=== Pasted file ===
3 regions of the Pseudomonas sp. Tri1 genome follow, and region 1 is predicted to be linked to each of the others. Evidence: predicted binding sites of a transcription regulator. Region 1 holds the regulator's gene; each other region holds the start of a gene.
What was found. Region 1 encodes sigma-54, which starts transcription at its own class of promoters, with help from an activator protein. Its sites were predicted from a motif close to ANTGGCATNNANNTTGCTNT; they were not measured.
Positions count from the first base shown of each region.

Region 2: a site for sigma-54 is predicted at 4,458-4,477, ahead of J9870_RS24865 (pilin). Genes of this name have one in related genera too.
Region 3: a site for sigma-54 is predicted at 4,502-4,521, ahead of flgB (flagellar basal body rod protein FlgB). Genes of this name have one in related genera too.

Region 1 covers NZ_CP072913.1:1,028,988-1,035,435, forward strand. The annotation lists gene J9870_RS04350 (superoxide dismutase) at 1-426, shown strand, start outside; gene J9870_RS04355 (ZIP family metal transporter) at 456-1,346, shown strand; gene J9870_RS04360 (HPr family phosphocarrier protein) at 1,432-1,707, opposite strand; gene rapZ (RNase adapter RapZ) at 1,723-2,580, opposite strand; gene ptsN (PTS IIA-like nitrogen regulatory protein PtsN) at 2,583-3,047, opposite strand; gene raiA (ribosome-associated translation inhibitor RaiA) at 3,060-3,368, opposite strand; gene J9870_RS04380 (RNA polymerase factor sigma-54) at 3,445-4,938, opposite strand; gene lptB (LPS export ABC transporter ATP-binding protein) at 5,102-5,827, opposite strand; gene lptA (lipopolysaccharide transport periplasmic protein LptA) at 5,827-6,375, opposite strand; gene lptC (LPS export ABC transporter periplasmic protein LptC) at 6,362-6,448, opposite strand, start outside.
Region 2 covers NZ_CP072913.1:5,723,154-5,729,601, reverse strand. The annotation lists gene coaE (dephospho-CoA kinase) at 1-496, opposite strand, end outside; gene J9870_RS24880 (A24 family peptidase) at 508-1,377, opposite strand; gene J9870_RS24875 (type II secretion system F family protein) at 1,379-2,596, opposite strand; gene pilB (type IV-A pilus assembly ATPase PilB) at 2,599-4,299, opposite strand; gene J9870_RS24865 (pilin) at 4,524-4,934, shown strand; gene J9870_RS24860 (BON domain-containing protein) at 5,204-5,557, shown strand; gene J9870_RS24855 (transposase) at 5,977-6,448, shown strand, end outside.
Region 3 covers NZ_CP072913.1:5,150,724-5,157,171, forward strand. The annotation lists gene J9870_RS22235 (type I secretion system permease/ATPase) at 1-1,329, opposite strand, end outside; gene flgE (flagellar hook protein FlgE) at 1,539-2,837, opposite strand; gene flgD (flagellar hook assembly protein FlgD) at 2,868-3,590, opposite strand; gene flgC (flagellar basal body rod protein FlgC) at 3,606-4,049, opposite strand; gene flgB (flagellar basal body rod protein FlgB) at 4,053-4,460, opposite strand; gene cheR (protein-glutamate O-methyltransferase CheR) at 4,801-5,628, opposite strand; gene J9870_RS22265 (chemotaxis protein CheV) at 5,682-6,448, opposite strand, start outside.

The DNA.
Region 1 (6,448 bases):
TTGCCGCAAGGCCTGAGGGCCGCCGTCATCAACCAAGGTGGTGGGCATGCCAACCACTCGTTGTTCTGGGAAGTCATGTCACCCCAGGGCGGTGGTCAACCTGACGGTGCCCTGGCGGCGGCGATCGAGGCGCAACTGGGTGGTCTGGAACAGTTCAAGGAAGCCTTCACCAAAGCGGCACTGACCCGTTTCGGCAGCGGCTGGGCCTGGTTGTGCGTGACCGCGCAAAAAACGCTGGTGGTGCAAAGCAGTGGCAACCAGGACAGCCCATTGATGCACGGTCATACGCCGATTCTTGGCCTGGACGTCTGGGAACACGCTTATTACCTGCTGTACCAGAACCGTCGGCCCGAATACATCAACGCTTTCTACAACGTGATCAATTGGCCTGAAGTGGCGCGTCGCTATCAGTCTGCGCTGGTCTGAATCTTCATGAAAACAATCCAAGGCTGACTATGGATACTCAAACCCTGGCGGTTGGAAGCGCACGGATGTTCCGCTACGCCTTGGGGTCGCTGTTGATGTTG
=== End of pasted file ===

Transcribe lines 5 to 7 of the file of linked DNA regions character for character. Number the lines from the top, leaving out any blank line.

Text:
Region 3: a site for sigma-54 is predicted at 4,502-4,521, ahead of flgB (flagellar basal body rod protein FlgB). Genes of this name have one in related genera too.

Region 1 covers NZ_CP072913.1:1,028,988-1,035,435, forward strand. The annotation lists gene J9870_RS04350 (superoxide dismutase) at 1-426, shown strand, start outside; gene J9870_RS04355 (ZIP family metal transporter) at 456-1,346, shown strand; gene J9870_RS04360 (HPr family phosphocarrier protein) at 1,432-1,707, opposite strand; gene rapZ (RNase adapter RapZ) at 1,723-2,580, opposite strand; gene ptsN (PTS IIA-like nitrogen regulatory protein PtsN) at 2,583-3,047, opposite strand; gene raiA (ribosome-associated translation inhibitor RaiA) at 3,060-3,368, opposite strand; gene J9870_RS04380 (RNA polymerase factor sigma-54) at 3,445-4,938, opposite strand; gene lptB (LPS export ABC transporter ATP-binding protein) at 5,102-5,827, opposite strand; gene lptA (lipopolysaccharide transport periplasmic protein LptA) at 5,827-6,375, opposite strand; gene lptC (LPS export ABC transporter periplasmic protein LptC) at 6,362-6,448, opposite strand, start outside.
Region 2 covers NZ_CP072913.1:5,723,154-5,729,601, reverse strand. The annotation lists gene coaE (dephospho-CoA kinase) at 1-496, opposite strand, end outside; gene J9870_RS24880 (A24 family peptidase) at 508-1,377, opposite strand; gene J9870_RS24875 (type II secretion system F family protein) at 1,379-2,596, opposite strand; gene pilB (type IV-A pilus assembly ATPase PilB) at 2,599-4,299, opposite strand; gene J9870_RS24865 (pilin) at 4,524-4,934, shown strand; gene J9870_RS24860 (BON domain-containing protein) at 5,204-5,557, shown strand; gene J9870_RS24855 (transposase) at 5,977-6,448, shown strand, end outside.